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Ancient Pathways

The Silk Road wasn’t just one road but a vast network of land and sea trade routes that started around the 2nd century BCE. It connected the far reaches of China with the Mediterranean Sea, stretching over 4,000 miles through challenging terrains like harsh deserts, towering mountains and fertile plains.

This network was born during China’s Han Dynasty, as they sought profitable trade routes. The name ‘Silk Road’ comes from the lucrative silk trade, but it was more than that. It was a bustling highway where not just goods, but ideas, cultures and religions were exchanged among great civilizations like China, Rome and Persia. This exchange continued for more than a millennium, peaking during China’s golden ages — the Tang and Song dynasties (618-1279 CE).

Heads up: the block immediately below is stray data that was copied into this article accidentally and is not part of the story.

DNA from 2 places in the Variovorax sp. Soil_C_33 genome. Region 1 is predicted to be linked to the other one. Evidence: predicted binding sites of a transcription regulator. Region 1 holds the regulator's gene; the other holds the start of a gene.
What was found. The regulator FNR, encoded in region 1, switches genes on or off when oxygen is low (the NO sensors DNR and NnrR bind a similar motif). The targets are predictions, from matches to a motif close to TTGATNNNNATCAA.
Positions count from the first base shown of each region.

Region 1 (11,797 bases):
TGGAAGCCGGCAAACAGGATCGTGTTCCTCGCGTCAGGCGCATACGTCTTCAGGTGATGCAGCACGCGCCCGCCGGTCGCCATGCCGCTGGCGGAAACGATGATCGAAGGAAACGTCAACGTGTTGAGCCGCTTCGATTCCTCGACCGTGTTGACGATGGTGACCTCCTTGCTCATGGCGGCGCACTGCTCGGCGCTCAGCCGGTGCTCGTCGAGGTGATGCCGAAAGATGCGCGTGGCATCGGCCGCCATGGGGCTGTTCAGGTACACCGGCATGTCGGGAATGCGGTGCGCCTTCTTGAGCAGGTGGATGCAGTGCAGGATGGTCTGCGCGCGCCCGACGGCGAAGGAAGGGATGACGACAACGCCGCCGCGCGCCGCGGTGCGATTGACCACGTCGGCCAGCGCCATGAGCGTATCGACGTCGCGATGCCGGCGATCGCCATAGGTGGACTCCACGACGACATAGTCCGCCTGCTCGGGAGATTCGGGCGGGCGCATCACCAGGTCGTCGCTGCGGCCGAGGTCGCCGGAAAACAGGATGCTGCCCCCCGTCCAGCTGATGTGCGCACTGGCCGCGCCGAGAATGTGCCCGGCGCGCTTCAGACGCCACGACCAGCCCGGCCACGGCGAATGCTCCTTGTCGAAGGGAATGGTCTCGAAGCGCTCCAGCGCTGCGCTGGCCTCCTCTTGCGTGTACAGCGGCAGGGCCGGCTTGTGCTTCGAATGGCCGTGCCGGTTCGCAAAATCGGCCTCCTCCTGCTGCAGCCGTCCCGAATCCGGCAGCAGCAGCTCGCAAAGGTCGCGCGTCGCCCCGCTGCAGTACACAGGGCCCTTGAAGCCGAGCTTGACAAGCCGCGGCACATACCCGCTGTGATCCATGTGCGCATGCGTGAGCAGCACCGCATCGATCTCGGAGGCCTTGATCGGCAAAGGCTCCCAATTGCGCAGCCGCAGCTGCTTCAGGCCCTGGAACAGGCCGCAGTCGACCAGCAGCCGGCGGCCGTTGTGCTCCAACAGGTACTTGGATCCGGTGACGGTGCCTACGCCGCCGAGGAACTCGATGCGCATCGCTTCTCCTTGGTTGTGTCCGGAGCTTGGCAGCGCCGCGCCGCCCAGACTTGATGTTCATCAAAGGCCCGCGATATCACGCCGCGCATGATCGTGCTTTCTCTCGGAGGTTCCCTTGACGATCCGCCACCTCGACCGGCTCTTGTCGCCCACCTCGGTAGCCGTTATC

Drawn from the permanent collection, “Ancient Pathways: A Legacy of Trade” highlights the importance of international commerce and trade via the Silk Road through the art and objects on display.

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